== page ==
With large ecom giants snapping up high-street brands and the exponential growth of online shopping globally, the future – or 2021 at least – is looking positive for ecommerce.
Online spending explodes in China, but will mega-malls lure consumers back to retail stores? Amazon Pantry closes down in favour of something more flexible and curated for online grocery shopping, and we look at how one online food delivery company is preparing for its first multi-billion dollar IPO. Finally, how has Brexit impacted the ecommerce industry now that the UK is officially no longer part of the EU?
- Consumers in China will spend $1.1tn online this year, up from $826.6bn in 2019.
- Deliveroo secures $180m in investment as it prepares for IPO. London company valued at more than $7bn after Covid accelerates food delivery orders.
- Amazon Pantry is being discontinued as Amazon consolidates its grocery delivery services.
- Retailers are facing ‘perfect storm’ complications, including delivery suspensions and unexpected Brexit duties, but are there new opportunities to be had?
- Ecommerce giant Boohoo Group has bought the Debenhams brand and website for £55m.
China has the largest online ecom population, with 710 million people shopping digitally
With a population of 1.4 billion and 710 million people shopping online, China is accountable for 83.6% of the retail ecommerce market in 2020 and is set to spend $1.1tn online this year, up from $826.6bn in 2019, driven by Amazon competitors: Alibaba Group, JD.com, and Pinduoduo.
In 2020, Chinese online shoppers increased the frequency and amount of their online shopping and despite the pandemic, the Chinese luxury market saw an increase of 48% to $52bn, and is set to become the largest luxury apparel market worldwide by 2025. As restrictions ease, will we see that growth slow as consumers return to shopping offline?
Deliveroo has secured another £132m of funding from shareholders
Now valued at over $7bn, the London-based company is set to use the recent investment on “new tech tools to support restaurants and extend choice for customers,” said Will Shu, Deliveroo’s founder and chief executive, as it prepares for an IPO later this year.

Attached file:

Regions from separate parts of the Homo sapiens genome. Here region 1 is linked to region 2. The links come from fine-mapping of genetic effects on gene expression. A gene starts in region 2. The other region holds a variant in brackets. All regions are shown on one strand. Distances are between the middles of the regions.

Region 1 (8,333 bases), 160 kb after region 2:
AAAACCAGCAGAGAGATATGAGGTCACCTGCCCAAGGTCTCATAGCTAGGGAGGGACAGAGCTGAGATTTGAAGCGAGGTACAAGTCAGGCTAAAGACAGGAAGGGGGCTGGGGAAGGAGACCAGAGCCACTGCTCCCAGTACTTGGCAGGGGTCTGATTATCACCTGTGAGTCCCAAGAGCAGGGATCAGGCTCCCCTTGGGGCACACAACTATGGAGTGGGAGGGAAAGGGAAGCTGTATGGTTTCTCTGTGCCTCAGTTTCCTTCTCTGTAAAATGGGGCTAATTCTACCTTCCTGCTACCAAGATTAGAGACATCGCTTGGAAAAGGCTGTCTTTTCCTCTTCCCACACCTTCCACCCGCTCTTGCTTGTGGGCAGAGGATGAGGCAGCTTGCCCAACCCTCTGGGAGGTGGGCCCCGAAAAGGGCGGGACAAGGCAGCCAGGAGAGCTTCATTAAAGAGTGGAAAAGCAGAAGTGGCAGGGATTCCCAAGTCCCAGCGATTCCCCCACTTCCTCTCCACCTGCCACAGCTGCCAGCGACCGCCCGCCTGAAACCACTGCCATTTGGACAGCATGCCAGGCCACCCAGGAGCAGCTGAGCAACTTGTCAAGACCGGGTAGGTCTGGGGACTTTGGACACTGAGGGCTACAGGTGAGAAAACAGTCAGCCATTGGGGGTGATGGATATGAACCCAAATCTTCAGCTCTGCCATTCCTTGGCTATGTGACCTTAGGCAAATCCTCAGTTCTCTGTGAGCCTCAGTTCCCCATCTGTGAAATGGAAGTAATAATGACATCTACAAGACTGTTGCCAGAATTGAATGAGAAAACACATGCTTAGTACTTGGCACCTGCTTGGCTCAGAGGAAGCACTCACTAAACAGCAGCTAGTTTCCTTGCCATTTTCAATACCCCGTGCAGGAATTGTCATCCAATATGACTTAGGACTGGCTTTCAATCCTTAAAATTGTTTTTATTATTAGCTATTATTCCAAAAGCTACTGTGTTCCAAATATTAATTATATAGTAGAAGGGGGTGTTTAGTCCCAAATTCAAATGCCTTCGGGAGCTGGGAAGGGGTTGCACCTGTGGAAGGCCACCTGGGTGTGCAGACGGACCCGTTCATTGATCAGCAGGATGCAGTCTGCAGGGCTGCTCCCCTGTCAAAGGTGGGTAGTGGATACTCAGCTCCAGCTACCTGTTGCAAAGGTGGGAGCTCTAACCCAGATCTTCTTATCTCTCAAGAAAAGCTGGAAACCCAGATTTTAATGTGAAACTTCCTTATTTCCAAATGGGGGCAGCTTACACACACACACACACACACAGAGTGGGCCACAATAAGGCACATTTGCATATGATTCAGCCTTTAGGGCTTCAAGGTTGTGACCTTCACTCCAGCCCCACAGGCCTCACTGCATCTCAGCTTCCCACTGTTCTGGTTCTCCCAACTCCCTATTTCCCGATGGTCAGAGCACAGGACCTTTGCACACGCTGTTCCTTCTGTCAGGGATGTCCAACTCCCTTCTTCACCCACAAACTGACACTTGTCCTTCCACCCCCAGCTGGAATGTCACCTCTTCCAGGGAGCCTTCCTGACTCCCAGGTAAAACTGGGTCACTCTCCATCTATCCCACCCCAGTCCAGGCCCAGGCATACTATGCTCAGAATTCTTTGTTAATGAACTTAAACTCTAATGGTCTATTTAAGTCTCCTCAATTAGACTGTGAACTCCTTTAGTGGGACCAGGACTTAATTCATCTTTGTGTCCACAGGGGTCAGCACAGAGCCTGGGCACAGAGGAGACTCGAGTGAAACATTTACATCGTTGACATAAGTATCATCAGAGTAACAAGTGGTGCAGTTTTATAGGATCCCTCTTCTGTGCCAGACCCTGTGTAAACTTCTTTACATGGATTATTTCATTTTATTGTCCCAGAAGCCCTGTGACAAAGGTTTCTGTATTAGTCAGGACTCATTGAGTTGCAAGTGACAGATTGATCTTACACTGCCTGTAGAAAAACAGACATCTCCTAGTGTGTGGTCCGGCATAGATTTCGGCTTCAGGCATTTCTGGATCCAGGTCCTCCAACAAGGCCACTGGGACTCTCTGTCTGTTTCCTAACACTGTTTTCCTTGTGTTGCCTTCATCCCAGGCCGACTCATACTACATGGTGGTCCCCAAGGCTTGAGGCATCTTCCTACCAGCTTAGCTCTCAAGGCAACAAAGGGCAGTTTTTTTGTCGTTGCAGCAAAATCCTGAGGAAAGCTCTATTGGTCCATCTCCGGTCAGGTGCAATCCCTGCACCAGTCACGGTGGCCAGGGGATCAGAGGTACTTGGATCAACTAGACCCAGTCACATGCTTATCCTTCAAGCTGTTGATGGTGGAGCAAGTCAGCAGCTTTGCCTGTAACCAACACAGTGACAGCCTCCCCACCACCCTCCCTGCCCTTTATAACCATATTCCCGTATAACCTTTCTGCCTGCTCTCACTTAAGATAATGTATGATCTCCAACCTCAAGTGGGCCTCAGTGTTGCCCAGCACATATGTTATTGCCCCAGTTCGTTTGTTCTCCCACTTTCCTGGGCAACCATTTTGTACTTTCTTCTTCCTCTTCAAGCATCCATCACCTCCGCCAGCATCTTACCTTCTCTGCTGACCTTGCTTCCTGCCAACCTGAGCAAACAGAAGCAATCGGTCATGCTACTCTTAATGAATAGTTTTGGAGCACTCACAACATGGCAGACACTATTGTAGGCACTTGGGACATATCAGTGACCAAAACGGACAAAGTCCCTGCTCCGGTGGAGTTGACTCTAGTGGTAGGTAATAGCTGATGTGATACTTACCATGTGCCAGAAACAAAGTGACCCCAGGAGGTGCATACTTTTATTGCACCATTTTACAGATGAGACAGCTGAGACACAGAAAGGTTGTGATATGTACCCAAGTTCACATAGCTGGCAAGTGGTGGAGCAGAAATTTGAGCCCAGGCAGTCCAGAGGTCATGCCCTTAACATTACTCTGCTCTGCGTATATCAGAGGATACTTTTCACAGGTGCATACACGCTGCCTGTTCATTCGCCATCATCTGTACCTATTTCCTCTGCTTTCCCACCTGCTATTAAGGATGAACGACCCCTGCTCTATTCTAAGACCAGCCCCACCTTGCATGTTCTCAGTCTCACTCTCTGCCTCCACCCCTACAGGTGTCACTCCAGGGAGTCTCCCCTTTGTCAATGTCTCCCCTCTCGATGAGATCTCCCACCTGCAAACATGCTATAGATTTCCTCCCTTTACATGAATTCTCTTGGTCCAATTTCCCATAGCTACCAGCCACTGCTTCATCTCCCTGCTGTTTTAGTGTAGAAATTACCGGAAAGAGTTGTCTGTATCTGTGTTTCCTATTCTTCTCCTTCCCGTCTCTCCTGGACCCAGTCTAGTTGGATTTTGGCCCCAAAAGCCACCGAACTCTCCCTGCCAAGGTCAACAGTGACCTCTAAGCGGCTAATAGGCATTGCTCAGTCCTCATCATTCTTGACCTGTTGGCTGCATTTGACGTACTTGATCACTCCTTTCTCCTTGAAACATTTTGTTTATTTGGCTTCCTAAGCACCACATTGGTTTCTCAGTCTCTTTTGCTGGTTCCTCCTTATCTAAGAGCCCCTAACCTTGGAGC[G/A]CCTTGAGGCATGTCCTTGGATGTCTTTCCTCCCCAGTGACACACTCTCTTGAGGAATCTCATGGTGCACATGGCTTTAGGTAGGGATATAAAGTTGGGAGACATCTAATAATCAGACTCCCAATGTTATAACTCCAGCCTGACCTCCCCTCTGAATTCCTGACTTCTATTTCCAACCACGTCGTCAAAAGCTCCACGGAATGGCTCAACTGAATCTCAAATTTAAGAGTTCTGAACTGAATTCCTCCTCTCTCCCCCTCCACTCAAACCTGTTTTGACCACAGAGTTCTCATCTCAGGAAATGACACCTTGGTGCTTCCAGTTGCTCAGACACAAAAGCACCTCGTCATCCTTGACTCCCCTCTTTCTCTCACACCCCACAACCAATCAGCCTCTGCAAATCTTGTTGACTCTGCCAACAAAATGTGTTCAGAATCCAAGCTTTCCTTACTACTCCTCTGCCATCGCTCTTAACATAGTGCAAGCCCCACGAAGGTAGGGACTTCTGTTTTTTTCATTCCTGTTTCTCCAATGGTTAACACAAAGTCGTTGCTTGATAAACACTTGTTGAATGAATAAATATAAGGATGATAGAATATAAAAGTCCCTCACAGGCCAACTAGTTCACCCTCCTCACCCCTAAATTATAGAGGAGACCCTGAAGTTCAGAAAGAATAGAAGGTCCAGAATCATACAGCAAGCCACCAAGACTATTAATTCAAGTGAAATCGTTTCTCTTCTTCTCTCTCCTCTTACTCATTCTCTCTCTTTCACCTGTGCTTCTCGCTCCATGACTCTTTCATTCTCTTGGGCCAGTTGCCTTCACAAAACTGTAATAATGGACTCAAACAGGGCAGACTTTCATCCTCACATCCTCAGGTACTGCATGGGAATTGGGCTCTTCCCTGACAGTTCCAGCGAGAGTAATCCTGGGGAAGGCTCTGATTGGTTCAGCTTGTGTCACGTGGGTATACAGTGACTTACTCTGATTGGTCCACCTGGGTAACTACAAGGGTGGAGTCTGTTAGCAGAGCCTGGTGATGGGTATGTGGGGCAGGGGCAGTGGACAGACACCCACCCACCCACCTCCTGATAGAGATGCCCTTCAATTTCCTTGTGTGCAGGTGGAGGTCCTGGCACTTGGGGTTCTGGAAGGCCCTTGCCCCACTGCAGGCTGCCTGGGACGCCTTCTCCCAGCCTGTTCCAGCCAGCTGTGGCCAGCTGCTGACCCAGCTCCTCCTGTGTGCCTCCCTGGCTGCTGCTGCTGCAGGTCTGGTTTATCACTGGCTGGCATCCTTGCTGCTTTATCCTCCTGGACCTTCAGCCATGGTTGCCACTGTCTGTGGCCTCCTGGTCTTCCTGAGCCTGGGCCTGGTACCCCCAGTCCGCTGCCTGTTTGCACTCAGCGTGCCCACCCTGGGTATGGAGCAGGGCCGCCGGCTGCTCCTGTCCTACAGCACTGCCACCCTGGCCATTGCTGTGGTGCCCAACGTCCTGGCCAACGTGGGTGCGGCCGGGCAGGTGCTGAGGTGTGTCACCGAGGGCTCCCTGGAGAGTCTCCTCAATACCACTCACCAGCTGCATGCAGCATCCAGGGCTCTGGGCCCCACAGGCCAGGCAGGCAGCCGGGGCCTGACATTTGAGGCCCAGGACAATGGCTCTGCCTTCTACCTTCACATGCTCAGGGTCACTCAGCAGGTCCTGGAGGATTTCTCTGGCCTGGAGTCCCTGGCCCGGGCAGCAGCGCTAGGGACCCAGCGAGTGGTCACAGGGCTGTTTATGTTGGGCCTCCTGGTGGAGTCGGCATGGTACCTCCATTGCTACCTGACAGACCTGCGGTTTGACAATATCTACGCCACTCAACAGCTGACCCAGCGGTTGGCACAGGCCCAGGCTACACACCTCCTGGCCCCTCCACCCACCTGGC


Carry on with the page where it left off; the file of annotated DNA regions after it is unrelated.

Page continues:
After the first lockdown forced restaurants to close, online delivery orders exploded and accelerated consumer adoption of food delivery services by about two to three years, with order volumes in the UK and Ireland doubling overall compared to 2019.
Deliveroo competitor Just Eat said UK delivery orders had jumped 400% in the final three months of 2020 as further lockdown restrictions kept people at home. Will consumers keep ordering food online in 2021 or will they return to dining out?
Amazon Pantry is being discontinued as Amazon consolidates its grocery delivery services
Originally known as Prime Pantry and launched in 2014, Amazon has announced it will be discontinuing Amazon Pantry, and will instead sell household goods and pantry items alongside other Amazon products on the main ecommerce website.
The original idea for Amazon Pantry was to make it easier to stock up on everyday products that would otherwise be bulky or expensive to ship. Amazon Pantry charged customers a flat $5.99 shipping fee per box of groceries, which could be filled with up to 20 kilos of products.
Despite the removal of Amazon Pantry, the ecommerce giant’s grocery delivery ambitions are stronger than ever, with Amazon now owning Whole Foods and new Amazon Fresh branded stores being rolled out.
Boohoo Group has bought the Debenhams brand and ecommerce website for £55m
The deal, which only cements retail’s shift from bricks to clicks, was financed through the ecommerce giant Boohoo Group’s existing cash balance, and includes the department stores’ own brands but excludes its 124 stores and stock, which will be sold through clearance sales.
The Debenhams website will relaunch on the Boohoo Group’s ecommerce platform in early spring 2021 and Debenhams stores will continue to operate to clear stock, once retail is allowed to reopen.
Boohoo Group said it intends to relaunch the Debenhams website to create one of the UK’s largest online marketplaces across fashion, beauty, sport, and homeware.
Brexit causes issues for retailers but may bring access to new markets and opportunities
Slightly overshadowed by national lockdowns, Brexit officially started on January 1st, meaning all exports from the UK to the EU are now subject to customer border checks, increased documentation, and import VAT meaning increased costs for ecommerce retailers.
The global pandemic has only added to the perfect storm with delays of stock delivery thanks to disrupted shipping schedules and a displacement of containers around the world.
A growing number of ecom retailers, including John Lewis, have now suspended customer deliveries into the EU as couriers such as DPD suspend services and brands work to establish new complex processes to counterbalance huge delays and backlogs in the shipping and imports. However, will we see new markets open up in 2021 to compensate for these issues?